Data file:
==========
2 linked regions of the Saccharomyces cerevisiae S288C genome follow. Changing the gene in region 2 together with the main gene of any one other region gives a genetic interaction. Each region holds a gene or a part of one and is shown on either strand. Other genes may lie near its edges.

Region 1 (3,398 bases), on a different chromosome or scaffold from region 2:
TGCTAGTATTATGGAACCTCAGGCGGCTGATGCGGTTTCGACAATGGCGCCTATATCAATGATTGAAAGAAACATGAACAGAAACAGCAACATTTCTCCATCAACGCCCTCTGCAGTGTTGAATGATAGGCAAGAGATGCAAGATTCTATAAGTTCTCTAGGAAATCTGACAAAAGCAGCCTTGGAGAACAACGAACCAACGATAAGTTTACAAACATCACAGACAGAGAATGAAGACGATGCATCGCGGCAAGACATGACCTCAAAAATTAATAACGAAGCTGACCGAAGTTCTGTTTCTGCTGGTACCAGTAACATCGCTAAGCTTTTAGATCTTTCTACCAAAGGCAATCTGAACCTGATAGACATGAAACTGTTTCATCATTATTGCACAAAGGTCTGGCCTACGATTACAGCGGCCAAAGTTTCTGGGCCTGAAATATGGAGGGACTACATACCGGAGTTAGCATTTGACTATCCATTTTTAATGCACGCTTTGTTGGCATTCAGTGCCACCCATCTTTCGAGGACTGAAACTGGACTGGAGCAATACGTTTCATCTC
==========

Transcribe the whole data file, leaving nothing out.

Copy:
2 linked regions of the Saccharomyces cerevisiae S288C genome follow. Changing the gene in region 2 together with the main gene of any one other region gives a genetic interaction. Each region holds a gene or a part of one and is shown on either strand. Other genes may lie near its edges.

Region 1 (3,398 bases), on a different chromosome or scaffold from region 2:
TGCTAGTATTATGGAACCTCAGGCGGCTGATGCGGTTTCGACAATGGCGCCTATATCAATGATTGAAAGAAACATGAACAGAAACAGCAACATTTCTCCATCAACGCCCTCTGCAGTGTTGAATGATAGGCAAGAGATGCAAGATTCTATAAGTTCTCTAGGAAATCTGACAAAAGCAGCCTTGGAGAACAACGAACCAACGATAAGTTTACAAACATCACAGACAGAGAATGAAGACGATGCATCGCGGCAAGACATGACCTCAAAAATTAATAACGAAGCTGACCGAAGTTCTGTTTCTGCTGGTACCAGTAACATCGCTAAGCTTTTAGATCTTTCTACCAAAGGCAATCTGAACCTGATAGACATGAAACTGTTTCATCATTATTGCACAAAGGTCTGGCCTACGATTACAGCGGCCAAAGTTTCTGGGCCTGAAATATGGAGGGACTACATACCGGAGTTAGCATTTGACTATCCATTTTTAATGCACGCTTTGTTGGCATTCAGTGCCACCCATCTTTCGAGGACTGAAACTGGACTGGAGCAATACGTTTCATCTC